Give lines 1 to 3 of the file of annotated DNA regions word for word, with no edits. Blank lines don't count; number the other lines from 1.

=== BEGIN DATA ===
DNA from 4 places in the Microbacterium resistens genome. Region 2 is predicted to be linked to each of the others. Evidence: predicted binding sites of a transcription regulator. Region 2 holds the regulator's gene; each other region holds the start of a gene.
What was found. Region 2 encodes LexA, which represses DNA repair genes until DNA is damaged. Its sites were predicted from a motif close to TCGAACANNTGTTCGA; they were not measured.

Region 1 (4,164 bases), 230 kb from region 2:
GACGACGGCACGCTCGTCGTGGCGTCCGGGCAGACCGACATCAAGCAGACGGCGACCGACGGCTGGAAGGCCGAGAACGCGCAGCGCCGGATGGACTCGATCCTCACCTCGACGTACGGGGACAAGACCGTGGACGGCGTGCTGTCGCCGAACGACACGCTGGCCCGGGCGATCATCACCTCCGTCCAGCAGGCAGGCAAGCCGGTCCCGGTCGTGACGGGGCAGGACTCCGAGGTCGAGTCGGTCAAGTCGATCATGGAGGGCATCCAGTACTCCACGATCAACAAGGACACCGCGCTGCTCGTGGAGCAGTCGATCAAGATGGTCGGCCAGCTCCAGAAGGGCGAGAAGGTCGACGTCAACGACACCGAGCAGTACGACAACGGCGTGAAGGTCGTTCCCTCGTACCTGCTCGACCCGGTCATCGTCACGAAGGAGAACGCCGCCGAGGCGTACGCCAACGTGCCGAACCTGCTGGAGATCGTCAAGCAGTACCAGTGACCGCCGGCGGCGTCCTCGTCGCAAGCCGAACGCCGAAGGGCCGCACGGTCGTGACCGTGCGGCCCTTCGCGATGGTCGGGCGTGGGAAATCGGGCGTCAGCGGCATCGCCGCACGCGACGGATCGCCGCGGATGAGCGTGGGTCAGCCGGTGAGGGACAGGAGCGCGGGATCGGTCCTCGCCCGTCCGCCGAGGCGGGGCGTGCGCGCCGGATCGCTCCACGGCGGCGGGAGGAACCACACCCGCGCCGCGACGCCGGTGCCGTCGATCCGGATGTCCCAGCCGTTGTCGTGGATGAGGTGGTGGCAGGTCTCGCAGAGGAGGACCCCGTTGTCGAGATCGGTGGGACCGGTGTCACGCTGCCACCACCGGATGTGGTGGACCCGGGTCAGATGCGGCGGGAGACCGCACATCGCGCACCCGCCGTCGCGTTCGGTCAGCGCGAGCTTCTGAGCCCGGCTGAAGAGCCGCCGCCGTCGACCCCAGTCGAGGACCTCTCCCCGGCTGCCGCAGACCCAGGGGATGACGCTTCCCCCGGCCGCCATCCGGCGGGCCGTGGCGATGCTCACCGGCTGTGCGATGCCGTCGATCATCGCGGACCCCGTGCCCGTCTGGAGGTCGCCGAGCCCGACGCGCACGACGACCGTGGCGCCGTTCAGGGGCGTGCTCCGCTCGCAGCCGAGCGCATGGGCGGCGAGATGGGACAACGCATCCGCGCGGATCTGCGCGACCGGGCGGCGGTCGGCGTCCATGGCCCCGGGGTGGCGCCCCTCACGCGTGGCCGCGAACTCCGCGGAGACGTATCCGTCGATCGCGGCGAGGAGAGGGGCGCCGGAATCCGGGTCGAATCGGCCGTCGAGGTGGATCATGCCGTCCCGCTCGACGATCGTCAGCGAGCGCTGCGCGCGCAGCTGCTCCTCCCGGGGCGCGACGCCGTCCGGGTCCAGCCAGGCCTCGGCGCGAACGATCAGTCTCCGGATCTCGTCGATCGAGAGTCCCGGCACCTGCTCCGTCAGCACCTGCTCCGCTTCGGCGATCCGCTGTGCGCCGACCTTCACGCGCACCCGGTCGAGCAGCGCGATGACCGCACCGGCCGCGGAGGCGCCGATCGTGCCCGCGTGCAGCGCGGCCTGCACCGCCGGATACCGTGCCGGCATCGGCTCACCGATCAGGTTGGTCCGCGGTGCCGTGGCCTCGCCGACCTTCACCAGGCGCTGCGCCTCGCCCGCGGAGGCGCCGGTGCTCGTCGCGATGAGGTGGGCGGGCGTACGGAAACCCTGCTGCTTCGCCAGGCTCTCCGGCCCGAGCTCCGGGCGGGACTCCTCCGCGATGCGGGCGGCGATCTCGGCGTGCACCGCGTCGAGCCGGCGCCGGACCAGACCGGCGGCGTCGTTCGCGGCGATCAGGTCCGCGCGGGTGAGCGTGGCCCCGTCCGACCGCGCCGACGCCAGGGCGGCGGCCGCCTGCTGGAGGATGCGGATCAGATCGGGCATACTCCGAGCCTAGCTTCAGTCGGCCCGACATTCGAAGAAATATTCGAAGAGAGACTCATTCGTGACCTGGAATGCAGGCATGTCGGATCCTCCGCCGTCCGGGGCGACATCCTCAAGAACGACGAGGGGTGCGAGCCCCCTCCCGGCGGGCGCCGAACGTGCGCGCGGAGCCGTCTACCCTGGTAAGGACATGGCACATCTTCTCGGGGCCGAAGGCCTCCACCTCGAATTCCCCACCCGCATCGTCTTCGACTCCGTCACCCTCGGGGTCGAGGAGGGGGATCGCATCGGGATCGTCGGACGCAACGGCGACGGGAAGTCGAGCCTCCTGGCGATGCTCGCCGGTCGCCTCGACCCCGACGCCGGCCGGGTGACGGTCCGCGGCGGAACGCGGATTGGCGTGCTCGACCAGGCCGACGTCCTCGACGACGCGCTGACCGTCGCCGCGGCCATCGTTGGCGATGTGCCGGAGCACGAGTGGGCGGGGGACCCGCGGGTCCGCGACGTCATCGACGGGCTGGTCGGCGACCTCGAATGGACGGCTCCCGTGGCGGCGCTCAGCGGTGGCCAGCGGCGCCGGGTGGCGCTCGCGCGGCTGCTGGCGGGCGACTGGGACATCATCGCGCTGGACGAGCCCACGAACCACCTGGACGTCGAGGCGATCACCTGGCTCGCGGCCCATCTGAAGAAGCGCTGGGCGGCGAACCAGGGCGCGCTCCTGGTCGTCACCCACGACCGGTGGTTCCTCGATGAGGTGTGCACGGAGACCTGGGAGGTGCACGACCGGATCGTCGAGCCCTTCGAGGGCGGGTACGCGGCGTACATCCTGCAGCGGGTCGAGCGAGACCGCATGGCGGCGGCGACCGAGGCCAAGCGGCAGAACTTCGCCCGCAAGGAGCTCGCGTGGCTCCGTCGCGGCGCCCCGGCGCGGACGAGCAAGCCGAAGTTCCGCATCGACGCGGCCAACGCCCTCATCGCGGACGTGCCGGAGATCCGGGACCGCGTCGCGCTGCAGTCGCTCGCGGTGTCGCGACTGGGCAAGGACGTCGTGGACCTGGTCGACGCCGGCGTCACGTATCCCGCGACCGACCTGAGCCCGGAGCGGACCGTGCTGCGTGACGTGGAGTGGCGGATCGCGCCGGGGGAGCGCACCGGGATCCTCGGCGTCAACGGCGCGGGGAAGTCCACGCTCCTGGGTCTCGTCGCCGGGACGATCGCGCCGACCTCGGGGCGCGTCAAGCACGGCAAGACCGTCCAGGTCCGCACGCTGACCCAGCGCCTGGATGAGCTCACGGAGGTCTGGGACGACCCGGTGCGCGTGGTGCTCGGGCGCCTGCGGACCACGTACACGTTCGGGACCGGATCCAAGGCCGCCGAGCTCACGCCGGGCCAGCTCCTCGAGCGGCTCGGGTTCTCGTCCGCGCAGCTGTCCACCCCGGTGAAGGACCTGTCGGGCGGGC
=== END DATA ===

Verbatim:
DNA from 4 places in the Microbacterium resistens genome. Region 2 is predicted to be linked to each of the others. Evidence: predicted binding sites of a transcription regulator. Region 2 holds the regulator's gene; each other region holds the start of a gene.
What was found. Region 2 encodes LexA, which represses DNA repair genes until DNA is damaged. Its sites were predicted from a motif close to TCGAACANNTGTTCGA; they were not measured.

Region 1 (4,164 bases), 230 kb from region 2: